An experimental "vaccine" called Nexvax 2 is being scheduled for human clinical trials to evaluate its effectiveness in celiac disease. Immusan T is a biotechnology company focusing on developing therapeutic vaccines and received $40 million in 2017 to fund Nexvax 2 to reduce the "suffering of those with celiac disease since it is a serious inflammatory autoimmune disease caused from gluten".
Since there is no cure for celiac disease except following a strict gluten-free diet, symptoms can vary greatly based on age and diet content. Children with DQ2 and DQ8 genes may have a swollen belly, chronic diarrhea and poor appetite which can cause delayed growth. Adults often experience abdominal pain, fatigue, anemia and joint pain.
Allergy vs Auto-Immune Disease
It is important to understand that celiac disease and dermatitis herpetiformis (itchy, blistery skin rash) are auto-immune disorders NOT an allergy to gluten. Allergies occur when the immune system overreacts to a compound causing the release of histamines. An auto-immune disorder results when the body misidentifies a substance as dangerous and causes the immune system to attack the body's own tissue.
Celiac Disease Epidemic
Celiac disease and gluten enteropathies are a growing epidemic in the U.S. and across the world due to the increasing use of processed foods and food additives that use grain products for thickening, stability and dietary supplement fillers. Environmental factors may contribute to a person becoming gluten intolerant even after decades of consuming gluten without suffering serious health consequences.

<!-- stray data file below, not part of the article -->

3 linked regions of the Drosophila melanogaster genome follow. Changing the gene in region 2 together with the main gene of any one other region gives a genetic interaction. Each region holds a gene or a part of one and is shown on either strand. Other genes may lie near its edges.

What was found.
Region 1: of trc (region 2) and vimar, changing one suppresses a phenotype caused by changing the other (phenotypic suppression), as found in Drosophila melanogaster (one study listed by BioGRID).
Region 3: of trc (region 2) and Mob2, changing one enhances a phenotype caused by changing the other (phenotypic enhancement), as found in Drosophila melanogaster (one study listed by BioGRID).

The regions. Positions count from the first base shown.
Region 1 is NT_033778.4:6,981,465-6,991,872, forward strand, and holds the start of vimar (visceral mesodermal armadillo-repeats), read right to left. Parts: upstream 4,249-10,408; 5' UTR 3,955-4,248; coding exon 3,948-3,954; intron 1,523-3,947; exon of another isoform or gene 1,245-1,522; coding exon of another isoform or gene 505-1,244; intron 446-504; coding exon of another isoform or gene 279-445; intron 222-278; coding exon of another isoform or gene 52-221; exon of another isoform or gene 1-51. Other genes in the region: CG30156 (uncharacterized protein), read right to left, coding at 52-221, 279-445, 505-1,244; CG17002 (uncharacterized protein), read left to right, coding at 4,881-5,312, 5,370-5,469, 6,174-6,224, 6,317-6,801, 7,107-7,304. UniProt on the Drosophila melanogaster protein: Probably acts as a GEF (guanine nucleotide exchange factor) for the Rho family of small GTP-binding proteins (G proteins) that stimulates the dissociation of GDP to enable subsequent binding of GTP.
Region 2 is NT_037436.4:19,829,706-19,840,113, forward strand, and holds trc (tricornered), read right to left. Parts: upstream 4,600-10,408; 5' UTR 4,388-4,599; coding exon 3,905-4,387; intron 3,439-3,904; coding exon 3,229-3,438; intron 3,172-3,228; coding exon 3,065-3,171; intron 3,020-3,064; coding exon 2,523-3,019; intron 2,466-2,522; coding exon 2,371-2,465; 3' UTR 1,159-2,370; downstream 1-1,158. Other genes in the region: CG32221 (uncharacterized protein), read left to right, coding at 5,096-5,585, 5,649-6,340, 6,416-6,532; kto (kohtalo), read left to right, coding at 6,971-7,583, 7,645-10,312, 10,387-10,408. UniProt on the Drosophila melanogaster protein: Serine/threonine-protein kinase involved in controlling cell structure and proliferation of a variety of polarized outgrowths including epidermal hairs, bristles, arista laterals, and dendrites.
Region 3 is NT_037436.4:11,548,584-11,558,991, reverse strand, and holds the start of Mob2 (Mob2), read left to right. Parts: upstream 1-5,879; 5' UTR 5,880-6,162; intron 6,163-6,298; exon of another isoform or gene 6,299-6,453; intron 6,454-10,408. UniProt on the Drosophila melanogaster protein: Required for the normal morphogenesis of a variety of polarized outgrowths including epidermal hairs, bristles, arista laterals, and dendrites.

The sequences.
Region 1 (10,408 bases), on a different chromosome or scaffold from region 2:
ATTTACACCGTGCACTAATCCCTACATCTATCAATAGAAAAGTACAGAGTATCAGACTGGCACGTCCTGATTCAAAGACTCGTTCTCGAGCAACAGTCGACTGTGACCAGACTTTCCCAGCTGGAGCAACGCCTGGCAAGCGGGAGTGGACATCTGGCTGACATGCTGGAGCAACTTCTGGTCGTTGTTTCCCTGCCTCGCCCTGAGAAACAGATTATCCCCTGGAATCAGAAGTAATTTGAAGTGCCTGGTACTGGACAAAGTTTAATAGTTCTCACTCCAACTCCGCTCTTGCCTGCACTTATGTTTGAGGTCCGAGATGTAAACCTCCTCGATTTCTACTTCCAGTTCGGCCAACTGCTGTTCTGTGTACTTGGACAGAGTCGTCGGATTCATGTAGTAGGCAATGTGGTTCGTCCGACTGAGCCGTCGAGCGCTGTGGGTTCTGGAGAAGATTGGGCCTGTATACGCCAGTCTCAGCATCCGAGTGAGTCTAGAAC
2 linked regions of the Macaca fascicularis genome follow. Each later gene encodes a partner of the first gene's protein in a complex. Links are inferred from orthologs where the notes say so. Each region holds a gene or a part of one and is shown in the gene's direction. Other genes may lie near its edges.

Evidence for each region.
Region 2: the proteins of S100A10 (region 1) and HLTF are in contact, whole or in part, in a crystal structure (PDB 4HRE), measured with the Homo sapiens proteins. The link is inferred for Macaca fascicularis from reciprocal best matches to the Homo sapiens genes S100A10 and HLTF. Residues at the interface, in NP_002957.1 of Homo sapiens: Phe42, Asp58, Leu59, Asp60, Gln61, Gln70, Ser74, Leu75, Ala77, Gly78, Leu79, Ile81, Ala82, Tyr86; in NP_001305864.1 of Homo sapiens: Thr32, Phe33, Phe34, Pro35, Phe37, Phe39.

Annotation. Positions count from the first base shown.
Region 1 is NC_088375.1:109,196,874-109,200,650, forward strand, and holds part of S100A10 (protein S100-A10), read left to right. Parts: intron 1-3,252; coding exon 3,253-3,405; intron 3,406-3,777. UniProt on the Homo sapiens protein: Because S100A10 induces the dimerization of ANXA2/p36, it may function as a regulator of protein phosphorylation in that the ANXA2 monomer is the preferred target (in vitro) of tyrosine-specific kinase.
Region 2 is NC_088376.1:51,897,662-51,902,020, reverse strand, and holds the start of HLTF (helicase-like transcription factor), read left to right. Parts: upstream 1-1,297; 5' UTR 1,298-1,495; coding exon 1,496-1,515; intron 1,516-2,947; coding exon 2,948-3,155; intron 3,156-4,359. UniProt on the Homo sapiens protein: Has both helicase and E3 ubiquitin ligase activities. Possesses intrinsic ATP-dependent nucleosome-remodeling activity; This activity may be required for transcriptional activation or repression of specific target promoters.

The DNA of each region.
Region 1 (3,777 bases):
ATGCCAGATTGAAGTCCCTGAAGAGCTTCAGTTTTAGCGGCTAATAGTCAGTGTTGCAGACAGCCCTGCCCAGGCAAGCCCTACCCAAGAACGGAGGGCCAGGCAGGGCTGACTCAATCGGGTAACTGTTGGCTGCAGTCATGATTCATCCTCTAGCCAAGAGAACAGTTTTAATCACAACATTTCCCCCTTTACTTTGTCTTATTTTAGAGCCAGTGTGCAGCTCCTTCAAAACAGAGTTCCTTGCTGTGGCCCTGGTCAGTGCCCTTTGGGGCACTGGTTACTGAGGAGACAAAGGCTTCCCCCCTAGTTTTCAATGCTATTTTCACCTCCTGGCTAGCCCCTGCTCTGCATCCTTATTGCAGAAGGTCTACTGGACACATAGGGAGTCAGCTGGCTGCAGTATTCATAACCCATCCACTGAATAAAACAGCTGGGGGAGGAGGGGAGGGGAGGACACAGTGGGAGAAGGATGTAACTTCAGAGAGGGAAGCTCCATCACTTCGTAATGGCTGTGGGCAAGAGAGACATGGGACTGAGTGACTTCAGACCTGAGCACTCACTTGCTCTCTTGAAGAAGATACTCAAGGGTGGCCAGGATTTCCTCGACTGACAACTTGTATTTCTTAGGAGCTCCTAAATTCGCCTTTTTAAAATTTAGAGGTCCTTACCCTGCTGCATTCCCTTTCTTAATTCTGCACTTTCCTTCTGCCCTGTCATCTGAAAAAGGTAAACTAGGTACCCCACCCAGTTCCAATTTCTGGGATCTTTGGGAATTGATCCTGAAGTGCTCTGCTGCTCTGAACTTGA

How "Vaccine" Works
The "vaccine" Nexvax 2 is designed to work similar to allergy shots according to Live Science (Nov. 9, 2018). The treatment involves twice weekly injections administered over a 16 week (4 months) period to reprogram T cells to begin to tolerate gluten and suppress immune destruction of the villi in the small intestine. No available data is currently available on the ingredients used in Nexvax 2 so safety can not be assessed at this point.
What is known is that vaccines DO NOT mean immunization whether through injection or oral dosing. Immunization is a process for developing tolerance and protection against infections. Dorland's Medical Dictionary states vaccination means to "inject a suspension of attenuated or killed microorganisms administered for prevention or treatment of infectious disease".
The Center for Disease and Prevention Control (CDC) states that vaccination does NOT guarantee immunity. Natural immunity comes only after a person recovers from the actual disease, and not all who receive a vaccination will have immunity. No vaccine is 100% effective because everyone's immune system reacts differently.
Before lining up to participate in the clinical trials, adapt a more educated approach to vaccination safety regarding a disease managed very effectively by a healthy gluten-free, lectin-free diet. It is a personal decision for adults with celiac disease whether or not they chose to vaccinate.
It will be many years before the safety of this celiac disease "vaccine" can be established. On a personal note: I have been a celiac for more than 70 years and would never consider a "vaccine" just so I didn't have to worry about hidden gluten.